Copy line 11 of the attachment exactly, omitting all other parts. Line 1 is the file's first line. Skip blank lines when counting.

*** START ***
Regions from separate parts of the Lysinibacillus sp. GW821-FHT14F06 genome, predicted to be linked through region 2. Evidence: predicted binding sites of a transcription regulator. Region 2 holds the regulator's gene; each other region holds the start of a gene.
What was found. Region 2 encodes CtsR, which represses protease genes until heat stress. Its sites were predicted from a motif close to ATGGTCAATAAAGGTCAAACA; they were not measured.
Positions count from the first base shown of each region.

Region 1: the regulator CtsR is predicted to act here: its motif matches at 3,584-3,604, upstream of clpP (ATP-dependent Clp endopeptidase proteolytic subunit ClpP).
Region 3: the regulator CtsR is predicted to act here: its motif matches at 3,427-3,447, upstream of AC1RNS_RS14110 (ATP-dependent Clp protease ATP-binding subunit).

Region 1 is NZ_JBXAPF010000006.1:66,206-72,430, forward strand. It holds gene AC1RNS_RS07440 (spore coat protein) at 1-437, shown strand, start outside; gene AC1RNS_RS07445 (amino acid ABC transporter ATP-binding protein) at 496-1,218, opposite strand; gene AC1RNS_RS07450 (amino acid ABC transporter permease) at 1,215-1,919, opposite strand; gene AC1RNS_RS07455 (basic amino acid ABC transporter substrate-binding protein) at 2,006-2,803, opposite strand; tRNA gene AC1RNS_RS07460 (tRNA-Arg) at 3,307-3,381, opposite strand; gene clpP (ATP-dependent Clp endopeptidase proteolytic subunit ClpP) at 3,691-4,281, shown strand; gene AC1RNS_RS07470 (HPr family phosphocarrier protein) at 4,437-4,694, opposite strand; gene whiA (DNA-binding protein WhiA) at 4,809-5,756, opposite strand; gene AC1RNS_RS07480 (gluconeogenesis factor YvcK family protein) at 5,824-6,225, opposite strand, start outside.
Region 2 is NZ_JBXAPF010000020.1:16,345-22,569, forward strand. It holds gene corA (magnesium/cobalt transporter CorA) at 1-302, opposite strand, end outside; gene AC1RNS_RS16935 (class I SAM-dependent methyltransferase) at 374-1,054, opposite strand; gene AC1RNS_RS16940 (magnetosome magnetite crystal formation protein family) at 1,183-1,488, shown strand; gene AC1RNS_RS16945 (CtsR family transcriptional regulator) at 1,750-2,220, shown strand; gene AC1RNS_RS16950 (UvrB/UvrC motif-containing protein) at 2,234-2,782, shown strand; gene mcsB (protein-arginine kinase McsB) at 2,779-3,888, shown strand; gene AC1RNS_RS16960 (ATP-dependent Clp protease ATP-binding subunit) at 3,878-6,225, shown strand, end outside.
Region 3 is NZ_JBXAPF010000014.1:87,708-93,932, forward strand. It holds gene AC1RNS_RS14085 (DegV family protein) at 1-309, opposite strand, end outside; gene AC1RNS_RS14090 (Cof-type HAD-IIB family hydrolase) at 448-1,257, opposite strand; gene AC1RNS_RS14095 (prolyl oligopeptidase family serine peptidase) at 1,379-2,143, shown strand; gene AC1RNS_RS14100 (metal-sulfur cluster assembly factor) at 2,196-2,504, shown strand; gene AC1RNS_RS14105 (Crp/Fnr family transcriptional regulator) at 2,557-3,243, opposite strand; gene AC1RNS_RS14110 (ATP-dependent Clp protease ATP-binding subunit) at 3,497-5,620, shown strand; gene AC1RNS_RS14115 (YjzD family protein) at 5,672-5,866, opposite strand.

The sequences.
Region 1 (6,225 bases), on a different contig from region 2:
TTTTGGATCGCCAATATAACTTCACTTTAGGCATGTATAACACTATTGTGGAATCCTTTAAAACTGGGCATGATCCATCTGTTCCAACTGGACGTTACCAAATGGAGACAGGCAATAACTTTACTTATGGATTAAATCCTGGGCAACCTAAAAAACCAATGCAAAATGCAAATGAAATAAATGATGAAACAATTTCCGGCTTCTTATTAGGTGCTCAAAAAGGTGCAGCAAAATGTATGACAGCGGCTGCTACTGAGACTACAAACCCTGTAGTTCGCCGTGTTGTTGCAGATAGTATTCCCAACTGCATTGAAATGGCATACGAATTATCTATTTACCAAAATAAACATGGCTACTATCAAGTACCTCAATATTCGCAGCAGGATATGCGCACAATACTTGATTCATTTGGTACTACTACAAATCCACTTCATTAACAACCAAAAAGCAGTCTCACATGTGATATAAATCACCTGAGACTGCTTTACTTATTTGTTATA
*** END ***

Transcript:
TTTTGGATCGCCAATATAACTTCACTTTAGGCATGTATAACACTATTGTGGAATCCTTTAAAACTGGGCATGATCCATCTGTTCCAACTGGACGTTACCAAATGGAGACAGGCAATAACTTTACTTATGGATTAAATCCTGGGCAACCTAAAAAACCAATGCAAAATGCAAATGAAATAAATGATGAAACAATTTCCGGCTTCTTATTAGGTGCTCAAAAAGGTGCAGCAAAATGTATGACAGCGGCTGCTACTGAGACTACAAACCCTGTAGTTCGCCGTGTTGTTGCAGATAGTATTCCCAACTGCATTGAAATGGCATACGAATTATCTATTTACCAAAATAAACATGGCTACTATCAAGTACCTCAATATTCGCAGCAGGATATGCGCACAATACTTGATTCATTTGGTACTACTACAAATCCACTTCATTAACAACCAAAAAGCAGTCTCACATGTGATATAAATCACCTGAGACTGCTTTACTTATTTGTTATA